Similarly, people often mock those who advocate peace, justice, non-violence, and global oneness, dismissing them as soft, impractical, or liberal. That is, until these soft, impractical, and liberal people end up becoming the Martin Luther King Jrs, the Malala Yousafzais, the Jimmy Carters (the statesman, not the president), and the Gandhis of the world. Then they are venerated and honored as the best of the best. Everyone wants to embrace them as their own.

This illustrates both our hypocrisy and lack of understanding of the growth process. We consistently mock the kittens but revere the cats. We idolize those who have arrived, but disregard those who are starting out on that same journey. It’s cool to be a rock star, but it’s uncool to actually learn about music. It’s cool to be a global force for peace in adulthood, but uncool to adopt the values of, say, a Martin Luther King Jr. before one actually becomes famous for those values.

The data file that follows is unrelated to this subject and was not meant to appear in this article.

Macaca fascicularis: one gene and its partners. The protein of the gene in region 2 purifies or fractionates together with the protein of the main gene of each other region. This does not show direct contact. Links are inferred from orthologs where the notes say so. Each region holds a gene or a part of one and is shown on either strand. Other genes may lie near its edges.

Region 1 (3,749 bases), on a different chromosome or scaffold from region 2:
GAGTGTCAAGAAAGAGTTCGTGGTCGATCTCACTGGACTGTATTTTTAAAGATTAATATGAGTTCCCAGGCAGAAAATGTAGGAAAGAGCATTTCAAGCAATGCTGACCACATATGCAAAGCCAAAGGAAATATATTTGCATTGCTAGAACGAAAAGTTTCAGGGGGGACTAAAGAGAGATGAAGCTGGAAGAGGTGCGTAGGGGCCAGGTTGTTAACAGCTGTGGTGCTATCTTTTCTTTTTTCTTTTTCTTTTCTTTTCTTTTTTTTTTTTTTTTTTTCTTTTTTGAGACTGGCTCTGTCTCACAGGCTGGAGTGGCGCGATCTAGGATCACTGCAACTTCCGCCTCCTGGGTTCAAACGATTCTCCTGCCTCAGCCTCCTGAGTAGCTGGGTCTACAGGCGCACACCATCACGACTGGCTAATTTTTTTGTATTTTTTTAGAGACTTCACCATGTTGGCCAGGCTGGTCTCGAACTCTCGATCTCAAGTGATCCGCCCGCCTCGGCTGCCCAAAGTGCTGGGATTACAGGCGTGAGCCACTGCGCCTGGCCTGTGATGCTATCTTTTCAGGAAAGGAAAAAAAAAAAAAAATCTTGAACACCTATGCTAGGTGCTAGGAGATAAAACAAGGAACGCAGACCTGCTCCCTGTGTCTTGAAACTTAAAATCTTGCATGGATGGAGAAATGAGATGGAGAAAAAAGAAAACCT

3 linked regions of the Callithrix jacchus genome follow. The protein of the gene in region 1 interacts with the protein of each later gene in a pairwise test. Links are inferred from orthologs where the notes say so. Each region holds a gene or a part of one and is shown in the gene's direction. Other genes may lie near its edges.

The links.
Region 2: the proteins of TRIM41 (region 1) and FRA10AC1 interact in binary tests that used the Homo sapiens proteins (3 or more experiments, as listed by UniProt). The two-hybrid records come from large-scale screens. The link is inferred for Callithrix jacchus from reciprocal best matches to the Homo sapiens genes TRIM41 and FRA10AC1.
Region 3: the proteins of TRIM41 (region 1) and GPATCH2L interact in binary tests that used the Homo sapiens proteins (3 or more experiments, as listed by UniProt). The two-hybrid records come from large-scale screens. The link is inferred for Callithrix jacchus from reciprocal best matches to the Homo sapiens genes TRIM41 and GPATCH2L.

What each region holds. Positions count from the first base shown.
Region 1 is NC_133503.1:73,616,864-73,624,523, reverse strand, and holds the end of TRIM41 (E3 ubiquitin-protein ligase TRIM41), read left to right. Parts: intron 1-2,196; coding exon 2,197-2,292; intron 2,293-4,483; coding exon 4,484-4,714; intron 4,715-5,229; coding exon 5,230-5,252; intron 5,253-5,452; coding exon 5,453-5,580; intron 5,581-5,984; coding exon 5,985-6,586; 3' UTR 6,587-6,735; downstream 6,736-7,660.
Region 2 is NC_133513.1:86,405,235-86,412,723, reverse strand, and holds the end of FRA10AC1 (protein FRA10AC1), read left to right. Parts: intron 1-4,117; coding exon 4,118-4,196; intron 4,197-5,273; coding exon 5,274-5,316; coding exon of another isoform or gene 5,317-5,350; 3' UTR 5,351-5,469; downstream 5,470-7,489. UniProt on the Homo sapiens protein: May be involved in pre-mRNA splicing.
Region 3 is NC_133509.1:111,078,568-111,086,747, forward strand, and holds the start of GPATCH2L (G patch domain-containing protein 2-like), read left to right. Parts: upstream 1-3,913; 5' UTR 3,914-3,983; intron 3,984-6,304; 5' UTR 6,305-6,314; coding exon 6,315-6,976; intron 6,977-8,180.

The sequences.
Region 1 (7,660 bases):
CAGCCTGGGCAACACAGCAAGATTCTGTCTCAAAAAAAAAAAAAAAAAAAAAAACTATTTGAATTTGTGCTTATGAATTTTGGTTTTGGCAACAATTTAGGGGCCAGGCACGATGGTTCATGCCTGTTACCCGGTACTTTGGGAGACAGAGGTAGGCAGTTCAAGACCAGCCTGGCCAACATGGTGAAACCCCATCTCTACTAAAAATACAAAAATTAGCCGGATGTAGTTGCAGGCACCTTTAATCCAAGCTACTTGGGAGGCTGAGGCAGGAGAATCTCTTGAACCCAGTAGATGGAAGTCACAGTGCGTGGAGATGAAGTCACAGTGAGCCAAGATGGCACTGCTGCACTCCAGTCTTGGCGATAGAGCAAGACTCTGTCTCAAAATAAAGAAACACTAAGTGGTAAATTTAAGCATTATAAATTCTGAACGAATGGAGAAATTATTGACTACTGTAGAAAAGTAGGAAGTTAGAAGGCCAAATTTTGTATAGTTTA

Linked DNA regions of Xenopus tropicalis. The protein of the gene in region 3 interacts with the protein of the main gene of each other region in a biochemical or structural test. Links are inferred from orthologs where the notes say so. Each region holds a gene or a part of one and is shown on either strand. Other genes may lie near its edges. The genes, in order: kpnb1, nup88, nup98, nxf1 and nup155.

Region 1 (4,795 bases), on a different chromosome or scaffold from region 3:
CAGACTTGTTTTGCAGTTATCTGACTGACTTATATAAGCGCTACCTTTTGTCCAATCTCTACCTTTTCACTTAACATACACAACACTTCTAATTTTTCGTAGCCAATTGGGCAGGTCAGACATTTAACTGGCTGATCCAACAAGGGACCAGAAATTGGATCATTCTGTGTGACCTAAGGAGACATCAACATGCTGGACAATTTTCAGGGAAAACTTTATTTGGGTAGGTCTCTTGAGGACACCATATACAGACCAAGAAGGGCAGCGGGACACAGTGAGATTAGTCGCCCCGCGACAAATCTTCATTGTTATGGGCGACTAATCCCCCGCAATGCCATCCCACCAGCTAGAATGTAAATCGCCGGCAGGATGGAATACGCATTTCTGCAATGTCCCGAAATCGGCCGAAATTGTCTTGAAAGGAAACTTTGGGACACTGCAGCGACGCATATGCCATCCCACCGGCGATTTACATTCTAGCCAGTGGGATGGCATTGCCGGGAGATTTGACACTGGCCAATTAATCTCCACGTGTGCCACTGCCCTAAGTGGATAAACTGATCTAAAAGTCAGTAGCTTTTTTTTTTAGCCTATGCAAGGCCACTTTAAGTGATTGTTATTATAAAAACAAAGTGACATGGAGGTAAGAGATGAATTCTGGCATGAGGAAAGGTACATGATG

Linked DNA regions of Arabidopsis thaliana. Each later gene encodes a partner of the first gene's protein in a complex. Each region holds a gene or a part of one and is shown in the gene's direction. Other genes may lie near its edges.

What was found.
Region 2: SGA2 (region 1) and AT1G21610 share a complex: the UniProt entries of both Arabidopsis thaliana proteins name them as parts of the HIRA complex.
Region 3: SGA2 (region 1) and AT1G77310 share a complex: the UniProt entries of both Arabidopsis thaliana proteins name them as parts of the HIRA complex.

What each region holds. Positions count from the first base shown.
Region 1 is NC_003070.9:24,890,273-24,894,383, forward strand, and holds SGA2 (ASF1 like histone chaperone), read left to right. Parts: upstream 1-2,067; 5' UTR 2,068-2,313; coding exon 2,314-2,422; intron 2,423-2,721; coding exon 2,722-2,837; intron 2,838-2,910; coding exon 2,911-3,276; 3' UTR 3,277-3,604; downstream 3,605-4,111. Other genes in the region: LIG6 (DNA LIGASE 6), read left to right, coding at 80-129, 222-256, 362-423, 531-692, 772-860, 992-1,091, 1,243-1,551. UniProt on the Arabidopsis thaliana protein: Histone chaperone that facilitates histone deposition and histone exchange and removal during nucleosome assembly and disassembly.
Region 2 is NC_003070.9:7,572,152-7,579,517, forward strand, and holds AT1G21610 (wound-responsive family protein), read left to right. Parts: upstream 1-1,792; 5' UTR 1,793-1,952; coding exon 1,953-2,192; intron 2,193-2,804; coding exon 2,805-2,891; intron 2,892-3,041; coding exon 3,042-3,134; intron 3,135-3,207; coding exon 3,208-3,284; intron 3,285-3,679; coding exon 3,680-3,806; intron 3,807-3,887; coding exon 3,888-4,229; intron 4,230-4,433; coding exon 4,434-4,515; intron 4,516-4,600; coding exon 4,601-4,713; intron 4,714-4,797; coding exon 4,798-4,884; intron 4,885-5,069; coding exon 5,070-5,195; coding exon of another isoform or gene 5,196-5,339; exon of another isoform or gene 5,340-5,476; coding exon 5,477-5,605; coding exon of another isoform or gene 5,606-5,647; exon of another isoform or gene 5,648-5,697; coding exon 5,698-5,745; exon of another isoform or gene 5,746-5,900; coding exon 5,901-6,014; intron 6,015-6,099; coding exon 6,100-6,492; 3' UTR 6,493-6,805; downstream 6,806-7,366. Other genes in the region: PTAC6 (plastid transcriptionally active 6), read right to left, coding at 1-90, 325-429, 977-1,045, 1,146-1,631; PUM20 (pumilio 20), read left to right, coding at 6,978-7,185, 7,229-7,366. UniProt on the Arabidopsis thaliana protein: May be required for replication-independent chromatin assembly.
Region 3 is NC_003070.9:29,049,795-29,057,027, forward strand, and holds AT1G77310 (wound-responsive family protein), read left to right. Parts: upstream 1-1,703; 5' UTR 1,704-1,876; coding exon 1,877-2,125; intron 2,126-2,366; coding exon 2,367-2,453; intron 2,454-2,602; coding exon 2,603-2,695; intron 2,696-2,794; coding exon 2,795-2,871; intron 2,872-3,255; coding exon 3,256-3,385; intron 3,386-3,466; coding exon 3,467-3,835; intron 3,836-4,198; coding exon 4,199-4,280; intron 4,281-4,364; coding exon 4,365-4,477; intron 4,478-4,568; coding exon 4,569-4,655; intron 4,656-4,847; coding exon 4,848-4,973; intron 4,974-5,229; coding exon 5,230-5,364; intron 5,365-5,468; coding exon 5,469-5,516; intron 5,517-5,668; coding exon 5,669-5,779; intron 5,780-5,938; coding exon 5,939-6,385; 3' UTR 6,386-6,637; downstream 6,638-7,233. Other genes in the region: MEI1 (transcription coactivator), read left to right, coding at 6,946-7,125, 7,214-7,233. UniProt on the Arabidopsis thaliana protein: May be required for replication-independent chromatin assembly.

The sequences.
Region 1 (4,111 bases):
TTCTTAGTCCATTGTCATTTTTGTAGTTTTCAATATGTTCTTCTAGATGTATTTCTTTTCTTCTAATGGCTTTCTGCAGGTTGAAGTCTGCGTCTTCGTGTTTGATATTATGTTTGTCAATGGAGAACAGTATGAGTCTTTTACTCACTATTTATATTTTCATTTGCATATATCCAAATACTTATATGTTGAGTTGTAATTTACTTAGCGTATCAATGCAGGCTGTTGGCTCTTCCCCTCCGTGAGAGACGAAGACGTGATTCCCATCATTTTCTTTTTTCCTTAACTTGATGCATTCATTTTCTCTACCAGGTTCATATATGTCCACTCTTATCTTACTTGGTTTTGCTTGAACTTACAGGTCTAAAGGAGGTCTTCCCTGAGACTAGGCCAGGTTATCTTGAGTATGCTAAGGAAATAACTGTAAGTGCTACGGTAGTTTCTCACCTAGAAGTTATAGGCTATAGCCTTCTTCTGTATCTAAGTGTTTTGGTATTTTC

Absolving ourselves from responsibility to be great

In taking these shallow attitudes, we distance ourselves from the great peacemakers of the world, excusing ourselves from ever becoming like them. We say, “I’m no Martin Luther King, Jr.” True as that may be, every person can begin to embrace the universal values King embraced, right from wherever they currently are. Over time those values, lived out consistently, will inevitably bear fruit. But we are distracted. Or spoiled. Or weak-willed. Or fearful. Or ignorant. Or simply unwilling to live for any cause greater than ourselves (though, of course, we deeply admire those who are willing).